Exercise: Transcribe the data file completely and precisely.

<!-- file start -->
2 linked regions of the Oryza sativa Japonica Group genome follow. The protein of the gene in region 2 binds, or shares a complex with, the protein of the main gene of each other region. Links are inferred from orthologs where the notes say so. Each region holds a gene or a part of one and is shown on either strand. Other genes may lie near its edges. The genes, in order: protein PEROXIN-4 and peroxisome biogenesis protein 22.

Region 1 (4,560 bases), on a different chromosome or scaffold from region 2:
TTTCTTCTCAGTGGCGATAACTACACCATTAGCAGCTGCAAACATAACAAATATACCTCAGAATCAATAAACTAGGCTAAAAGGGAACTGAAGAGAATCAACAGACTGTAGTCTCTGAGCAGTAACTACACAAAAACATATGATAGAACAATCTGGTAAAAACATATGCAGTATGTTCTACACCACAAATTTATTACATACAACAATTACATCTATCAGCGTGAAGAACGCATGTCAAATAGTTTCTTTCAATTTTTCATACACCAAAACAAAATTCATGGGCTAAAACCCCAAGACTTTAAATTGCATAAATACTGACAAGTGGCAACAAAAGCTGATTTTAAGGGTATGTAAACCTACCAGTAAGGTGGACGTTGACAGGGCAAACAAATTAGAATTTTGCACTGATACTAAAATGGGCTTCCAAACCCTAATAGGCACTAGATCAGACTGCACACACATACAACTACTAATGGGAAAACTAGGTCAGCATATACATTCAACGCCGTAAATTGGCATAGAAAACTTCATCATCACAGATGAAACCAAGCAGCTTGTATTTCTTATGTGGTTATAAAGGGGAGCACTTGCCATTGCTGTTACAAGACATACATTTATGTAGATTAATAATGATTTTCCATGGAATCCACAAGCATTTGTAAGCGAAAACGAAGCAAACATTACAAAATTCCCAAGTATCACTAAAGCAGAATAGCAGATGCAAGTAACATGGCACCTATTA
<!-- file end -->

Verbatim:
2 linked regions of the Oryza sativa Japonica Group genome follow. The protein of the gene in region 2 binds, or shares a complex with, the protein of the main gene of each other region. Links are inferred from orthologs where the notes say so. Each region holds a gene or a part of one and is shown on either strand. Other genes may lie near its edges. The genes, in order: protein PEROXIN-4 and peroxisome biogenesis protein 22.

Region 1 (4,560 bases), on a different chromosome or scaffold from region 2:
TTTCTTCTCAGTGGCGATAACTACACCATTAGCAGCTGCAAACATAACAAATATACCTCAGAATCAATAAACTAGGCTAAAAGGGAACTGAAGAGAATCAACAGACTGTAGTCTCTGAGCAGTAACTACACAAAAACATATGATAGAACAATCTGGTAAAAACATATGCAGTATGTTCTACACCACAAATTTATTACATACAACAATTACATCTATCAGCGTGAAGAACGCATGTCAAATAGTTTCTTTCAATTTTTCATACACCAAAACAAAATTCATGGGCTAAAACCCCAAGACTTTAAATTGCATAAATACTGACAAGTGGCAACAAAAGCTGATTTTAAGGGTATGTAAACCTACCAGTAAGGTGGACGTTGACAGGGCAAACAAATTAGAATTTTGCACTGATACTAAAATGGGCTTCCAAACCCTAATAGGCACTAGATCAGACTGCACACACATACAACTACTAATGGGAAAACTAGGTCAGCATATACATTCAACGCCGTAAATTGGCATAGAAAACTTCATCATCACAGATGAAACCAAGCAGCTTGTATTTCTTATGTGGTTATAAAGGGGAGCACTTGCCATTGCTGTTACAAGACATACATTTATGTAGATTAATAATGATTTTCCATGGAATCCACAAGCATTTGTAAGCGAAAACGAAGCAAACATTACAAAATTCCCAAGTATCACTAAAGCAGAATAGCAGATGCAAGTAACATGGCACCTATTA